In the present study, we postulated that the hydrophobic cores of globular domains in functional proteins of P. falciparum should be largely conserved. Consequently, these hydrophobic cores could be identified using appropriate tools involving the analysis of the secondary structure, which is often much more conserved than the primary structure . We have developed and applied a two-dimensional approach of sequence analysis, called Hydrophobic Cluster Analysis (HCA), which has been useful for the prediction of orthologous proteins in different eukaryotic lineages [29, 30]. HCA is based on the physico-chemical and topological properties underlying the fold of globular domains. It allows a direct access to the gravity centers of regular secondary structures (RSSs). This information can be used to pick up hidden relationships within non-significant results provided by standard similarity search methods, based on literal approaches. Indeed, the positions of hydrophobic clusters defined using HCA, which distinguish from simple binary patterns, mainly correspond to those of regular secondary structures [31, 32]. Importantly, HCA is not sensitive to gaps, even large, the handling of which is one of the main obstacles of conventional sequence comparison methods. The distribution of the secondary structures also indicates the limits of structured domains. This information can help the computational analysis, in particular for P. falciparum sequences for which low complexity regions often disturb standard similarity searches. Using the HCA methodology in combination with standard similarity search methods, we have explored the P. falciparum sequences for the presence of subunits of the basal transcription factors and cofactors associated with RNA polymerase II (RNAP II). Our data suggested that several orphan proteins of P. falciparum can be predicted as general transcription factors involved in the parasite RNAP II transcription machinery.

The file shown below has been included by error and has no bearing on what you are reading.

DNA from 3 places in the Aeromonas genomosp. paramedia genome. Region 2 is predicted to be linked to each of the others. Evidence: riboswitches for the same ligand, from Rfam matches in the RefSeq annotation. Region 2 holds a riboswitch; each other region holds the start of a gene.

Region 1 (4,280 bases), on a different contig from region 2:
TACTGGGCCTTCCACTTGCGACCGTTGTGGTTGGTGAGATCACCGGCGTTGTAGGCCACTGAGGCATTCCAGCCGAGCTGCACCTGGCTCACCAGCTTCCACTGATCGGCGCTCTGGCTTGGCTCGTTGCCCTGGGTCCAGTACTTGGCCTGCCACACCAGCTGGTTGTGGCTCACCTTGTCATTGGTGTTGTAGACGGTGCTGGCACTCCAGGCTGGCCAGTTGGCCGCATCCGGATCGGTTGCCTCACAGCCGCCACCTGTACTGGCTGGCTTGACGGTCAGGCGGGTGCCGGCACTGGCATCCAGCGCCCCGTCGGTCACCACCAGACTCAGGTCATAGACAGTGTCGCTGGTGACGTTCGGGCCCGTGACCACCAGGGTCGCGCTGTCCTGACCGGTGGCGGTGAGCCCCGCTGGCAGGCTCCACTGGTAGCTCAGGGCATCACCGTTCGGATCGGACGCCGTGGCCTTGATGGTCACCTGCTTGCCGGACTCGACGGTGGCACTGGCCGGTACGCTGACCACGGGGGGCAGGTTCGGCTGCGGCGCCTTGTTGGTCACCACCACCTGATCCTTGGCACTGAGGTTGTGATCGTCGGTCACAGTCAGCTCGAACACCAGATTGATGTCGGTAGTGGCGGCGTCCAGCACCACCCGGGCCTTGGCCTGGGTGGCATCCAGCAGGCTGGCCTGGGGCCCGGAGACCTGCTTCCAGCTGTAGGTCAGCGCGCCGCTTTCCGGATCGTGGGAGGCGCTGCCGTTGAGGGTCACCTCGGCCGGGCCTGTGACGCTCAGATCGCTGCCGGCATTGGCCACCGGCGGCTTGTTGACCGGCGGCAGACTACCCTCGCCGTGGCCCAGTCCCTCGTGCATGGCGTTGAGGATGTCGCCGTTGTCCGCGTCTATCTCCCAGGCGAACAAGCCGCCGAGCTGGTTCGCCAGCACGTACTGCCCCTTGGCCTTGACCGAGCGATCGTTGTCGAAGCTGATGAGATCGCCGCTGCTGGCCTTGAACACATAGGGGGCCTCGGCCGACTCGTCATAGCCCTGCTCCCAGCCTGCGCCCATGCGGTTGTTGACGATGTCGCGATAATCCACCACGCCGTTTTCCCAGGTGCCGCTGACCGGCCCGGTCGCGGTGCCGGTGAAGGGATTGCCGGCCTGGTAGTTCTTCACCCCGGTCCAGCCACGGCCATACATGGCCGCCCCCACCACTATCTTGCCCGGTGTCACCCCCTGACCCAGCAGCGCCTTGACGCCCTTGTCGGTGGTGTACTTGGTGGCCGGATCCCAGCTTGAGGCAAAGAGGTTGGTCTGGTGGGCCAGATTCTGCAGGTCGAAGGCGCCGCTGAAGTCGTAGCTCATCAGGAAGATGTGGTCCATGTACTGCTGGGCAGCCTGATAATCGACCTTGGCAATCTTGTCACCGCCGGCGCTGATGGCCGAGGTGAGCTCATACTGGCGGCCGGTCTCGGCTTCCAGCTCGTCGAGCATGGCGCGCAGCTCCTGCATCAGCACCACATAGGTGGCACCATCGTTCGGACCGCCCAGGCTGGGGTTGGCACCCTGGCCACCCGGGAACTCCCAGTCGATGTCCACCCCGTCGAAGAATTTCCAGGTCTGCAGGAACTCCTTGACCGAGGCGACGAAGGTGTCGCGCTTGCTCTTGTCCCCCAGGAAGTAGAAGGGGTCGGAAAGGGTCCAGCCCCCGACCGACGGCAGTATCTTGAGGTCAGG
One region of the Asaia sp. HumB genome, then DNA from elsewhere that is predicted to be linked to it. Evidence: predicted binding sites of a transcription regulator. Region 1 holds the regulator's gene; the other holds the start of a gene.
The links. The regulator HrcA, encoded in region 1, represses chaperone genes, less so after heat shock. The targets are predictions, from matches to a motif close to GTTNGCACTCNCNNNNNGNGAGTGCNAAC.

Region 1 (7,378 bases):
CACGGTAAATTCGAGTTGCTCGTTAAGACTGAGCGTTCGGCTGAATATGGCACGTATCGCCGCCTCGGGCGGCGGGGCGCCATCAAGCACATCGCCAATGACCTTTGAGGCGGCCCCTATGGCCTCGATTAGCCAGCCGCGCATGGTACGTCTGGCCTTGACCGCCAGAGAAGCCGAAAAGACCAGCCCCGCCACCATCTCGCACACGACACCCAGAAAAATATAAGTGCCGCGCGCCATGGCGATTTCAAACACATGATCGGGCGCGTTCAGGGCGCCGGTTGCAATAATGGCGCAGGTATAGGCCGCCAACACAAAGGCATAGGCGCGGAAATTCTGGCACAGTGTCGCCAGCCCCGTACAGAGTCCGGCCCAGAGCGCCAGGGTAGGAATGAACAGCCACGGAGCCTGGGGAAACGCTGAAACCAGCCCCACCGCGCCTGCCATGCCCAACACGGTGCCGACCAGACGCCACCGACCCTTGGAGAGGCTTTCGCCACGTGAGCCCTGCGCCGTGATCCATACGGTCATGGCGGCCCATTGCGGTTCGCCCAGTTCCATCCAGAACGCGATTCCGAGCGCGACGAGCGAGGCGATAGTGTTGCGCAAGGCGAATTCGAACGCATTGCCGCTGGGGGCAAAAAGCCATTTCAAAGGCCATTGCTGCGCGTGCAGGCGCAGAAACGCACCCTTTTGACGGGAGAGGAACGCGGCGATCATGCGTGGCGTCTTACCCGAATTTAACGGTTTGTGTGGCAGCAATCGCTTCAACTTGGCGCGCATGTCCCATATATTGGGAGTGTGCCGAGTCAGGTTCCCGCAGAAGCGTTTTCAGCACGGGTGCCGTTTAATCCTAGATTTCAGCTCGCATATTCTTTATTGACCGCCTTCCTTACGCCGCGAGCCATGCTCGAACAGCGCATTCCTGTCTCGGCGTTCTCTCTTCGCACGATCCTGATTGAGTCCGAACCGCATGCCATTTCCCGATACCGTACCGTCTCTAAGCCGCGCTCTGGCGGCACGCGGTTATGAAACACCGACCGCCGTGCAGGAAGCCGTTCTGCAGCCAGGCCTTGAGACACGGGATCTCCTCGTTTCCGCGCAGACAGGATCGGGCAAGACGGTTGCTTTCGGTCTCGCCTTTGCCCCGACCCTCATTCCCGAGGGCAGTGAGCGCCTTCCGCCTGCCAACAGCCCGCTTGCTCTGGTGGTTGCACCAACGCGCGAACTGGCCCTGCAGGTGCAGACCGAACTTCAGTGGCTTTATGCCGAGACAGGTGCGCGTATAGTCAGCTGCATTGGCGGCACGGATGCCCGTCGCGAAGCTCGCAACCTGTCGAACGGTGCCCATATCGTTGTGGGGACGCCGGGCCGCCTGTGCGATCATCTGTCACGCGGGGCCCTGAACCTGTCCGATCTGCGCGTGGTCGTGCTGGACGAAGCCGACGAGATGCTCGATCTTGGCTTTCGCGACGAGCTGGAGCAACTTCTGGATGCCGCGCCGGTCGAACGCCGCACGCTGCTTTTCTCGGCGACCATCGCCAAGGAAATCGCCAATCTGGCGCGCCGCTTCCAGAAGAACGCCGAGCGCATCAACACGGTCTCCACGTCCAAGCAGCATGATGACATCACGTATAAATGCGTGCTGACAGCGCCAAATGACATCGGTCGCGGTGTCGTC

General transcription factors predicted in Plasmodium falciparum
Nuclear signals prediction
TFIIH core p62/TFB1
MAL3P7.42 *+ (Chr3.phat_258)
TFIIH core p52/TFB2
TFIIH core p44/SSL1
TFIIH core p34/TFB4
TFIIH core TFB5
R, T, G
TFIIH core XPB/SSL2-RAD25
TFIIH CAK MAT1/TFB3
TFIIH CAK Cdk7/KIN28
TFIIH CAK Cyclin H/CCL1
P51946 (cyclin H)
In all cases with marginal similarities (PSI-BLAST E-values > 0.005), the alignment with the candidate hypothetical protein has low Expected E-values, proximal to the threshold value. These values are lower than those observed for alignments with other P. falciparum hypothetical proteins. However, other potential candidates (which have higher Expected E-value) were carefully checked by HCA for similarities that might be supported at the 2D level.
General transcription factors predicted in this study in four Plasmodium species
P. yoelii yoelii
TFIIA large subunit
MAL7P1.78 197 aa
PY01022 57% N-ter 133 aa*
PC302380.00.0 57% N-ter 133 aa*
PB000347.02.0 59% N-ter 133 aa*
TFIIA small subunit
PFL2435w 131 aa
chrPyl_02265-4-2031-1630 71% tl 134 aa
PC403116.00.0 68% 43 aa (partim)
PB101071.00.0 63% 36 aa (partim)
B: A.thaliana (gi 1429228)
PFI1630c 184 aa°
PY01831 51%tl 200 aa
PC000365.00.0 80% tl 105 aa
PB001668.02.0 95% tl 200 aa
B: G. theta (gi 4583664)
PFL1645w 3896 aa
PY03752 65% $ 3182 aa
PC000201.00.0 64% $ 1254 aa
PB000870.00.0 64% $ 843 aa
MAL7P1.134 3351 aa
PY03343 80% $ 1684 aa